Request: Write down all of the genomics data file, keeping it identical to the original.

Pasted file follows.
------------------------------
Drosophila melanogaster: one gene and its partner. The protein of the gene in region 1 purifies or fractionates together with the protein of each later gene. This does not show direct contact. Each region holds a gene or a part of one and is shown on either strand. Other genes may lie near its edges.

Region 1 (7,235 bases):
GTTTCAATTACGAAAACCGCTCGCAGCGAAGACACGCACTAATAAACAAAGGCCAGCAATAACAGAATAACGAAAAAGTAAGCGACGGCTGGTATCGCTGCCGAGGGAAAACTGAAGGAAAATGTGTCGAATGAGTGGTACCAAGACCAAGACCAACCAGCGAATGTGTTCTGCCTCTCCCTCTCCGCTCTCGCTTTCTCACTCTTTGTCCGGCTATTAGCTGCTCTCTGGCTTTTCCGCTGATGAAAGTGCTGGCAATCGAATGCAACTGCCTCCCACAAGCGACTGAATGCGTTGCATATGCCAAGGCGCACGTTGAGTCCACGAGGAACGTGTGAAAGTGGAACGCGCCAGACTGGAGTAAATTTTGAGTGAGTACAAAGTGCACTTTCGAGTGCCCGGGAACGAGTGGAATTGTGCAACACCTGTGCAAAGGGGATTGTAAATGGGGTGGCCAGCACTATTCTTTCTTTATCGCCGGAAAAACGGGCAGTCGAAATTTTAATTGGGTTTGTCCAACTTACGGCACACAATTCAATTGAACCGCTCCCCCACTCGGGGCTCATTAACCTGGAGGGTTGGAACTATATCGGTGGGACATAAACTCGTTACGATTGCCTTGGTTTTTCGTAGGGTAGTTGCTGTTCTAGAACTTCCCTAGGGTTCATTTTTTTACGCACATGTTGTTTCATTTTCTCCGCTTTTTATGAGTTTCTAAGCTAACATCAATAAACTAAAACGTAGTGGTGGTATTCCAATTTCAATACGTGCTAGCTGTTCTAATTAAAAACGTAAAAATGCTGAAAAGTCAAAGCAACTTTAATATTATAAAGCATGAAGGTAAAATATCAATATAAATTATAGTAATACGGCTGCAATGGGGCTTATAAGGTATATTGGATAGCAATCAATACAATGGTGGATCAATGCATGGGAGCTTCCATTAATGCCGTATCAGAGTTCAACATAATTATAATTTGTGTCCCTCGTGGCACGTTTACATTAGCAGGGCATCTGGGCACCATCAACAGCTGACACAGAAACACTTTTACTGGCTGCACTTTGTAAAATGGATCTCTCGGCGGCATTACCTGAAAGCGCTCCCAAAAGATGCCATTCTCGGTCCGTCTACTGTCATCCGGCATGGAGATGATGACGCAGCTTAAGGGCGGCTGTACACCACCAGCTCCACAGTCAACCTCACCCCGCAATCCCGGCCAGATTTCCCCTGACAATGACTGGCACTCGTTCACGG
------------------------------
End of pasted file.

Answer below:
Drosophila melanogaster: one gene and its partner. The protein of the gene in region 1 purifies or fractionates together with the protein of each later gene. This does not show direct contact. Each region holds a gene or a part of one and is shown on either strand. Other genes may lie near its edges.

Region 1 (7,235 bases):
GTTTCAATTACGAAAACCGCTCGCAGCGAAGACACGCACTAATAAACAAAGGCCAGCAATAACAGAATAACGAAAAAGTAAGCGACGGCTGGTATCGCTGCCGAGGGAAAACTGAAGGAAAATGTGTCGAATGAGTGGTACCAAGACCAAGACCAACCAGCGAATGTGTTCTGCCTCTCCCTCTCCGCTCTCGCTTTCTCACTCTTTGTCCGGCTATTAGCTGCTCTCTGGCTTTTCCGCTGATGAAAGTGCTGGCAATCGAATGCAACTGCCTCCCACAAGCGACTGAATGCGTTGCATATGCCAAGGCGCACGTTGAGTCCACGAGGAACGTGTGAAAGTGGAACGCGCCAGACTGGAGTAAATTTTGAGTGAGTACAAAGTGCACTTTCGAGTGCCCGGGAACGAGTGGAATTGTGCAACACCTGTGCAAAGGGGATTGTAAATGGGGTGGCCAGCACTATTCTTTCTTTATCGCCGGAAAAACGGGCAGTCGAAATTTTAATTGGGTTTGTCCAACTTACGGCACACAATTCAATTGAACCGCTCCCCCACTCGGGGCTCATTAACCTGGAGGGTTGGAACTATATCGGTGGGACATAAACTCGTTACGATTGCCTTGGTTTTTCGTAGGGTAGTTGCTGTTCTAGAACTTCCCTAGGGTTCATTTTTTTACGCACATGTTGTTTCATTTTCTCCGCTTTTTATGAGTTTCTAAGCTAACATCAATAAACTAAAACGTAGTGGTGGTATTCCAATTTCAATACGTGCTAGCTGTTCTAATTAAAAACGTAAAAATGCTGAAAAGTCAAAGCAACTTTAATATTATAAAGCATGAAGGTAAAATATCAATATAAATTATAGTAATACGGCTGCAATGGGGCTTATAAGGTATATTGGATAGCAATCAATACAATGGTGGATCAATGCATGGGAGCTTCCATTAATGCCGTATCAGAGTTCAACATAATTATAATTTGTGTCCCTCGTGGCACGTTTACATTAGCAGGGCATCTGGGCACCATCAACAGCTGACACAGAAACACTTTTACTGGCTGCACTTTGTAAAATGGATCTCTCGGCGGCATTACCTGAAAGCGCTCCCAAAAGATGCCATTCTCGGTCCGTCTACTGTCATCCGGCATGGAGATGATGACGCAGCTTAAGGGCGGCTGTACACCACCAGCTCCACAGTCAACCTCACCCCGCAATCCCGGCCAGATTTCCCCTGACAATGACTGGCACTCGTTCACGG